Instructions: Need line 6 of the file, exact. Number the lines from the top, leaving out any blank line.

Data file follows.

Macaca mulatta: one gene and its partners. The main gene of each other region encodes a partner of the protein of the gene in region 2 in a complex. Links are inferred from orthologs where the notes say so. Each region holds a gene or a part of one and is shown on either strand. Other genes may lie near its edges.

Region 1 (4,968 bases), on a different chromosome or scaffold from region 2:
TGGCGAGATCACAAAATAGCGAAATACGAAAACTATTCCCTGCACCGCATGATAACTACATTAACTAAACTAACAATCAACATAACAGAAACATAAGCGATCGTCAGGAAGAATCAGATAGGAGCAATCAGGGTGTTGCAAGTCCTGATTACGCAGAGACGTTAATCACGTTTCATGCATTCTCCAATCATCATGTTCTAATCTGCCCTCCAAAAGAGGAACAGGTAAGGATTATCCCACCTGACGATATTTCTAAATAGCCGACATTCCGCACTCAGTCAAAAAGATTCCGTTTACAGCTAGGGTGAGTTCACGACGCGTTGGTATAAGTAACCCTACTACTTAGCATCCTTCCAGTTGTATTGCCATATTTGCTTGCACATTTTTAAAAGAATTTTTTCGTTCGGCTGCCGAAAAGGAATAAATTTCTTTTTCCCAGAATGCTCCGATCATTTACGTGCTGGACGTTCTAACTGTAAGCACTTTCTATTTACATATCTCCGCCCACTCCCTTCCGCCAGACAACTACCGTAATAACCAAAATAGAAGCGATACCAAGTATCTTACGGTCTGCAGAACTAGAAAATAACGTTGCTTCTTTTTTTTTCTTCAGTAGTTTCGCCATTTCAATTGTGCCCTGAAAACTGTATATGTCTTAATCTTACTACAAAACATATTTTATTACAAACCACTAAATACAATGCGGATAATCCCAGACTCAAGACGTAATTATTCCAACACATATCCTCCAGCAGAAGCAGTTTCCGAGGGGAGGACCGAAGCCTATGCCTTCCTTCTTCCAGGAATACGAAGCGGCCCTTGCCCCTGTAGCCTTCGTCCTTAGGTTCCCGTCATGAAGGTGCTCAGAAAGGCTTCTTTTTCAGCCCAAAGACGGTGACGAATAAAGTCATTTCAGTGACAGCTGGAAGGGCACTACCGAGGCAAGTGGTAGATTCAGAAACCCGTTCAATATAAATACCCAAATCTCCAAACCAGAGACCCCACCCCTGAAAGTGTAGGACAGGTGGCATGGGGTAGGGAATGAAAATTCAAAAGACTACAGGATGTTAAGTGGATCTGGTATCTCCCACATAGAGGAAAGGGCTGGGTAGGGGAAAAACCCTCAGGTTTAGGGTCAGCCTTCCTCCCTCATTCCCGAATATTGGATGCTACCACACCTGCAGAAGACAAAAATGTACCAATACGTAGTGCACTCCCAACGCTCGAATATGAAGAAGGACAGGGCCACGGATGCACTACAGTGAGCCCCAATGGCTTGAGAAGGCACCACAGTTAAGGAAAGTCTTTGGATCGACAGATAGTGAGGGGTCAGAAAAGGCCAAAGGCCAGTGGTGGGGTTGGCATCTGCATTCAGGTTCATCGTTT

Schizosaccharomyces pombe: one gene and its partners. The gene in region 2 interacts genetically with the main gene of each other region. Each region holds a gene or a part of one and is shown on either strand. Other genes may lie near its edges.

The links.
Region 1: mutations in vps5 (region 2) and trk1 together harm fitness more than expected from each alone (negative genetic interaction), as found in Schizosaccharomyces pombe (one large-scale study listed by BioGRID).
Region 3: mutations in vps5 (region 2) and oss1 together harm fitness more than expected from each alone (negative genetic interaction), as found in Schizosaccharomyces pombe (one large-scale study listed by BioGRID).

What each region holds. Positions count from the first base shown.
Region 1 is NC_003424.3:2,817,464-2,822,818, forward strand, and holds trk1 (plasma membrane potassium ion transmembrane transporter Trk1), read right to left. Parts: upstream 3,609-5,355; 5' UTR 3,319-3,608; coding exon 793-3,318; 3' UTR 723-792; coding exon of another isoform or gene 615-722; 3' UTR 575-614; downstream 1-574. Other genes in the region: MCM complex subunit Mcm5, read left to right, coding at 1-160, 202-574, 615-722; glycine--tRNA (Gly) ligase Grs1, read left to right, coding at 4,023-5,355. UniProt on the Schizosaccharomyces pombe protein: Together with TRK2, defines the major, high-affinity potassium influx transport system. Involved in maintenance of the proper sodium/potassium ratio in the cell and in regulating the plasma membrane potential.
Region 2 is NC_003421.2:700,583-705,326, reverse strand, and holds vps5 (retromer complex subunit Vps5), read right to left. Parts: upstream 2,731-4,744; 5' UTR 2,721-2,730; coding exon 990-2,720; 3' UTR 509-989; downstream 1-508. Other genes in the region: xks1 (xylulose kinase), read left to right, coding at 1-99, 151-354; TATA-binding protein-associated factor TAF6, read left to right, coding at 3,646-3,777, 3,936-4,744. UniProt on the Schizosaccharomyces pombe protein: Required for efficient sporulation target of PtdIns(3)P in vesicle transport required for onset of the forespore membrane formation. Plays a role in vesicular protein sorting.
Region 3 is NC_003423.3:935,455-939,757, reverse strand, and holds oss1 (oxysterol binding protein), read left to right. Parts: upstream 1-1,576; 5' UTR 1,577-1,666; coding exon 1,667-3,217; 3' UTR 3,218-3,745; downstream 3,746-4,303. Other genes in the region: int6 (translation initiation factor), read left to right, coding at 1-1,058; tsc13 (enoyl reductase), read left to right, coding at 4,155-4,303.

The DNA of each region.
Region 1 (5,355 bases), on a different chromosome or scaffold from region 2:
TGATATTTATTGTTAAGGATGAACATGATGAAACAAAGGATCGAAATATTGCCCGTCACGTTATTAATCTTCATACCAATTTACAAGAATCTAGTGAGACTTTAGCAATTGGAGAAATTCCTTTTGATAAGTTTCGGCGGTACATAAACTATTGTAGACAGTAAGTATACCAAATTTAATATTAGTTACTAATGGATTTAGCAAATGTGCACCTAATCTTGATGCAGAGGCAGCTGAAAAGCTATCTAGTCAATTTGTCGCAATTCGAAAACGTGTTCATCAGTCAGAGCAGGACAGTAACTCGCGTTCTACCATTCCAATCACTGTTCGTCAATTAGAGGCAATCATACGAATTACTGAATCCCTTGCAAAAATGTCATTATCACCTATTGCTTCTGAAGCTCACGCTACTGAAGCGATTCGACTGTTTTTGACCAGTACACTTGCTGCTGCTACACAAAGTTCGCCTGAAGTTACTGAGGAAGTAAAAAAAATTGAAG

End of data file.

Region 1: mutations in vps5 (region 2) and trk1 together harm fitness more than expected from each alone (negative genetic interaction), as found in Schizosaccharomyces pombe (one large-scale study listed by BioGRID).